The wedding dress industry has had its share of problems.

A lawsuit filed by a man in North Carolina claims the retailer violated his constitutional rights by offering a dress that he wore as a guest at his friend’s wedding.

The suit is seeking more than $3 million in damages.

“I thought the bride would be dressed in a suit, and that was going to be the end of it,” said Mark Hynes, an attorney for the man, who said he was shocked to learn about the suit when he opened it.

“But there’s more.”

Hynes said he first discovered the suit in May when a friend sent him an email asking for information on how to buy a dress he said he had worn for a birthday party.

“He said it was for a wedding,” Hynes recalled.

The suits have a lot to do with how the suit was designed. “

There’s a lot of stuff that goes into these suits.

The suits have a lot to do with how the suit was designed.

The dress is usually designed to make the bride look more glamorous than she is.”

The man is represented by the American Civil Liberties Union of North Carolina.

A spokesman for Hynes did not immediately respond to requests for comment.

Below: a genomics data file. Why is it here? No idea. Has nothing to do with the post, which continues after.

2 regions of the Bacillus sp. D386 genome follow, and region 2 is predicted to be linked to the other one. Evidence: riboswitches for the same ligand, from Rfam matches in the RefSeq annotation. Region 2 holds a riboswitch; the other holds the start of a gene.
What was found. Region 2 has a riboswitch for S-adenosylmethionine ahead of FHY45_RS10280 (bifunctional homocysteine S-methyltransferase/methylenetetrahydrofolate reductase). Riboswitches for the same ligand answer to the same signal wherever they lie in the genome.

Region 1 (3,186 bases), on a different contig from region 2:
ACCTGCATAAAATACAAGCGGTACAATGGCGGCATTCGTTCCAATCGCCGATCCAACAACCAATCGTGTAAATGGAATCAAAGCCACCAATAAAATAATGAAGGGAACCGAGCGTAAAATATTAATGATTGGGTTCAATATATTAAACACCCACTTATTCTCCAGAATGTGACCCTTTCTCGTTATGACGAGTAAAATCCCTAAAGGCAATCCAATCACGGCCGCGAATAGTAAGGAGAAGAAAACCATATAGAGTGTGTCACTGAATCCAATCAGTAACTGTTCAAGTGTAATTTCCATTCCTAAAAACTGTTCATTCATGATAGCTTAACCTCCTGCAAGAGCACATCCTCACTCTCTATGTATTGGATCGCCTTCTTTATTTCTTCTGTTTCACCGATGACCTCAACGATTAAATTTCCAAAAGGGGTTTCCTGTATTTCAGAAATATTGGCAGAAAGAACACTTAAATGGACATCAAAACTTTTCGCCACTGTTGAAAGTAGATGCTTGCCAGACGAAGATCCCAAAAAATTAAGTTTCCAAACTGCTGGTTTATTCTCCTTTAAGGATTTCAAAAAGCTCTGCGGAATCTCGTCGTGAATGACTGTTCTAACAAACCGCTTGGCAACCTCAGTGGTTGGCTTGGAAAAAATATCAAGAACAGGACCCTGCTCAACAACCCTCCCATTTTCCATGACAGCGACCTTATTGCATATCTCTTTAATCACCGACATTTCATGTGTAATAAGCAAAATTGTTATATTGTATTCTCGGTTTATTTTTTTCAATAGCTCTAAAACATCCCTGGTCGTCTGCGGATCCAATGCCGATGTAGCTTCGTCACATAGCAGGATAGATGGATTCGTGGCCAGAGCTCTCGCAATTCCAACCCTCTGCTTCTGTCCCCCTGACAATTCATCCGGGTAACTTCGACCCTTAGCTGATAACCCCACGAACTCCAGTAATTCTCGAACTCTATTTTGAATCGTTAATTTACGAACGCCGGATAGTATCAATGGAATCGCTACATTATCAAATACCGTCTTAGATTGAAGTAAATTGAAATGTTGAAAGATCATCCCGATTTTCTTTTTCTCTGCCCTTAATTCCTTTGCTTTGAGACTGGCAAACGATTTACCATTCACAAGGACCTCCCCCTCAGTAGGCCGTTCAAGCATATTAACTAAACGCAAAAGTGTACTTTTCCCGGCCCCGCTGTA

“In the end, it’s a matter of consumer choice,” said Hynes.

“It’s a personal choice whether you want to wear black or not.”

The suit contends that the dress was not properly designed to match the bride’s style, and it states that the buyer was forced to pay an additional $600 to make up the difference.

“The plaintiff was not aware that the design of the dress had been altered prior to purchase and that the bride wore the dress that night,” the suit says.

The lawsuit also says that the store violated the National Retail Federation’s rules on design.

The organization says dressers must provide the buyer with a “reasonably complete” explanation of the design before selling the dress.

The association did not respond to questions from ABC News about how it defines a reasonable explanation.

“You can’t just tell the buyer the dress doesn’t fit the bride,” said Jessica Boudreau, an associate professor at the University of New Hampshire School of Law who specializes in the business of fashion.

“So the plaintiff has to prove that there was an alteration, and he had to provide a reasonable description of the alteration.”

Boudier said the dresser had to explain that a dress is “not appropriate for a certain class of individuals.”

She said dressers should “not have to explain what they did wrong or how they did it.”